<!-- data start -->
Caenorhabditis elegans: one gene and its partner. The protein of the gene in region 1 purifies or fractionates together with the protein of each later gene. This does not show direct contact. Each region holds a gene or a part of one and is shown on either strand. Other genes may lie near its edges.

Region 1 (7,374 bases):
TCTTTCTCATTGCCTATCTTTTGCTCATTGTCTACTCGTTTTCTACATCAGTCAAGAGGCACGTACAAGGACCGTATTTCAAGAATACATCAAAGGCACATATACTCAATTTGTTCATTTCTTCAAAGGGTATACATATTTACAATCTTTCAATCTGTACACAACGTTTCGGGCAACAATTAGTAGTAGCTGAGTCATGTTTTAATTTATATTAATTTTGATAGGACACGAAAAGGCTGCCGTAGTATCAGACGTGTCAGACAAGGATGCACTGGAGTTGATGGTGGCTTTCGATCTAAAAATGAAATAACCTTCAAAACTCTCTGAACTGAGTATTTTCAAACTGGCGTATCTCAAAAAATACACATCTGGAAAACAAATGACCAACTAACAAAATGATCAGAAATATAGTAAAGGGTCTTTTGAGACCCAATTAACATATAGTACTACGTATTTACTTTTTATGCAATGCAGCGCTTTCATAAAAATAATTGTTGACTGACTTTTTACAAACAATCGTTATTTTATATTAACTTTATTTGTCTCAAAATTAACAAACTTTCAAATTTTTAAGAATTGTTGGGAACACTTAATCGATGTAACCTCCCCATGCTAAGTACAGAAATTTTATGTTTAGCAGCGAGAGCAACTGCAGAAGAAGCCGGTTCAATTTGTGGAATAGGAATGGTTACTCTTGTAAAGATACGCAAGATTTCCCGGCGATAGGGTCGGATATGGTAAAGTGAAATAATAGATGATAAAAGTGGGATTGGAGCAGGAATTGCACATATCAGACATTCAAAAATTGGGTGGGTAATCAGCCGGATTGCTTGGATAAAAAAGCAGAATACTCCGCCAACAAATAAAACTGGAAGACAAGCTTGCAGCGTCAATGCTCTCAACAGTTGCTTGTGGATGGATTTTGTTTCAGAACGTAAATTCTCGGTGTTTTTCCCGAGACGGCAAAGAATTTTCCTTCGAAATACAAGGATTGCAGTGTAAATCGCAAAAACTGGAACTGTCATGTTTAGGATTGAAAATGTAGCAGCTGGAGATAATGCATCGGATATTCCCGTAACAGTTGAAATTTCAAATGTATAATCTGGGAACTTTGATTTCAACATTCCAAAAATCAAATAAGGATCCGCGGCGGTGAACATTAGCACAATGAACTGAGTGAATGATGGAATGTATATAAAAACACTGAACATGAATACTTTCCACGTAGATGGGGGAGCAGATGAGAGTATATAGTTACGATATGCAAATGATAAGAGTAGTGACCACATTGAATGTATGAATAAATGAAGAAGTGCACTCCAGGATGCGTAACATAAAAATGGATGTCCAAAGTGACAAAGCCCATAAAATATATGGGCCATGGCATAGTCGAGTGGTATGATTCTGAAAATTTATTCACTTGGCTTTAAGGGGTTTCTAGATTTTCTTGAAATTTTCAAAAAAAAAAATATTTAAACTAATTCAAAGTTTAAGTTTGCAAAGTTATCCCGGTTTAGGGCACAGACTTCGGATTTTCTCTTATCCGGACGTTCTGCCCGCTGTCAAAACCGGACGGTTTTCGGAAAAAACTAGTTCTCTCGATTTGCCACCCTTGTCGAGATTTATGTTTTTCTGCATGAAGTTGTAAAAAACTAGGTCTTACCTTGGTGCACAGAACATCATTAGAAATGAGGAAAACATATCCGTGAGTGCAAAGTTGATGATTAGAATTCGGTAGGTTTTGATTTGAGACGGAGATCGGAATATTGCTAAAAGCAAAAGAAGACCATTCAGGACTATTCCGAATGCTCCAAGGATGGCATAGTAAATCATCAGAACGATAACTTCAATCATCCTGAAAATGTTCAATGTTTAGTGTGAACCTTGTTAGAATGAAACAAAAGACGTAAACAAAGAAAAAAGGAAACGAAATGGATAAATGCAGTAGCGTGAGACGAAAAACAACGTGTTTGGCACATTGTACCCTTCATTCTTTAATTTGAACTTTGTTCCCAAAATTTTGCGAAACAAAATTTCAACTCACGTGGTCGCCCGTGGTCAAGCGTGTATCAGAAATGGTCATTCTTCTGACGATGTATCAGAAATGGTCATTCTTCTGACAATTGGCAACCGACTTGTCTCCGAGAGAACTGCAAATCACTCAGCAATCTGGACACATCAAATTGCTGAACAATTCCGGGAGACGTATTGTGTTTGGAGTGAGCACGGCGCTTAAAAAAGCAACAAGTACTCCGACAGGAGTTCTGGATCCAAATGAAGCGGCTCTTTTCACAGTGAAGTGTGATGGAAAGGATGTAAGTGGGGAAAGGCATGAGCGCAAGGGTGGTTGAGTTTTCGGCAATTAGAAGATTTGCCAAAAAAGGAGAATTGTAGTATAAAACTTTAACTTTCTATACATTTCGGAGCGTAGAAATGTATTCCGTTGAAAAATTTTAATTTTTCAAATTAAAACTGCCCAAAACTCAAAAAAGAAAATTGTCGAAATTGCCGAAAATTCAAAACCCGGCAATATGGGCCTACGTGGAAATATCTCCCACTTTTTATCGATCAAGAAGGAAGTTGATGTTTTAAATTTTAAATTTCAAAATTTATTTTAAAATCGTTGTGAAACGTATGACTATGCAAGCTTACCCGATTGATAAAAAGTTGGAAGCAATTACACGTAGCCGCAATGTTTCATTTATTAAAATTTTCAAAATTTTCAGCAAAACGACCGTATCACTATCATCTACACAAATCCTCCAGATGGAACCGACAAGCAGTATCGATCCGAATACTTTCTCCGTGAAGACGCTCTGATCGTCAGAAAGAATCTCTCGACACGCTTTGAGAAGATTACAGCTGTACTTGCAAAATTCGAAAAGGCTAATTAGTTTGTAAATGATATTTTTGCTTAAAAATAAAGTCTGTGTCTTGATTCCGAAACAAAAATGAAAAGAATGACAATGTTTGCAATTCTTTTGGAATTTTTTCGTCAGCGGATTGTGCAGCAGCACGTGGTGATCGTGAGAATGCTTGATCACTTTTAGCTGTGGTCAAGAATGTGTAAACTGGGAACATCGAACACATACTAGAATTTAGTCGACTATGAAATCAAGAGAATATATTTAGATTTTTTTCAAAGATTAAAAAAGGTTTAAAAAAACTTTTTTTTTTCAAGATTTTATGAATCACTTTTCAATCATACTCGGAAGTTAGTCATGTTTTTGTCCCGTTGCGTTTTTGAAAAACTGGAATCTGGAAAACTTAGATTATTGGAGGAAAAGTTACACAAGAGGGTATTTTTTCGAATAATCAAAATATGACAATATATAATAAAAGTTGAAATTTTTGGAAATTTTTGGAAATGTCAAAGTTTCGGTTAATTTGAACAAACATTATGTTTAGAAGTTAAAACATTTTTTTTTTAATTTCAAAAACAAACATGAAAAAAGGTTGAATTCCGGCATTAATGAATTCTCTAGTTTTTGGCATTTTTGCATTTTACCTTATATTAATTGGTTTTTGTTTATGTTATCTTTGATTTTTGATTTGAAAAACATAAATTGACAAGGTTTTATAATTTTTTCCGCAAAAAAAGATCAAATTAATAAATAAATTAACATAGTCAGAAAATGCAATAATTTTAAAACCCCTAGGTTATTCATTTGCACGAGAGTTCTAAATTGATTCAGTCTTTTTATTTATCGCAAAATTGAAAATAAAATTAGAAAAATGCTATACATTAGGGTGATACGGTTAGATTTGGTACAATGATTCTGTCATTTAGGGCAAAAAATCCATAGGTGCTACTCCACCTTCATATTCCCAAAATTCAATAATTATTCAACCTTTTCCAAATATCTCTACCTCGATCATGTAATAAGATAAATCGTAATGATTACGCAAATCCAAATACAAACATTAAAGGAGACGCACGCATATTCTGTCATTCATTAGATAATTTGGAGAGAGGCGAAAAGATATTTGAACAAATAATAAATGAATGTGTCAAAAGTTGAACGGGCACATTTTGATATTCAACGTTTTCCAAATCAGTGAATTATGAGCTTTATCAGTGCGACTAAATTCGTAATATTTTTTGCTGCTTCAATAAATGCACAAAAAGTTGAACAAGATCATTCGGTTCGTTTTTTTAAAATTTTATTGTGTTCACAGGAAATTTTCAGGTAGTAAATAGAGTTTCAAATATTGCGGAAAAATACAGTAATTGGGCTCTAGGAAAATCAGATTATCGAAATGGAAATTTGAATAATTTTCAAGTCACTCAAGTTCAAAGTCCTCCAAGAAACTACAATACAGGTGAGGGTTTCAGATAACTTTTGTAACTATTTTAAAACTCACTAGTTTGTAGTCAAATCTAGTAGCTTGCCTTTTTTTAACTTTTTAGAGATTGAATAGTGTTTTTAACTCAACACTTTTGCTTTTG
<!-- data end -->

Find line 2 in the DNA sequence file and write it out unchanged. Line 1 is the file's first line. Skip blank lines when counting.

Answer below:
Region 1 (7,374 bases):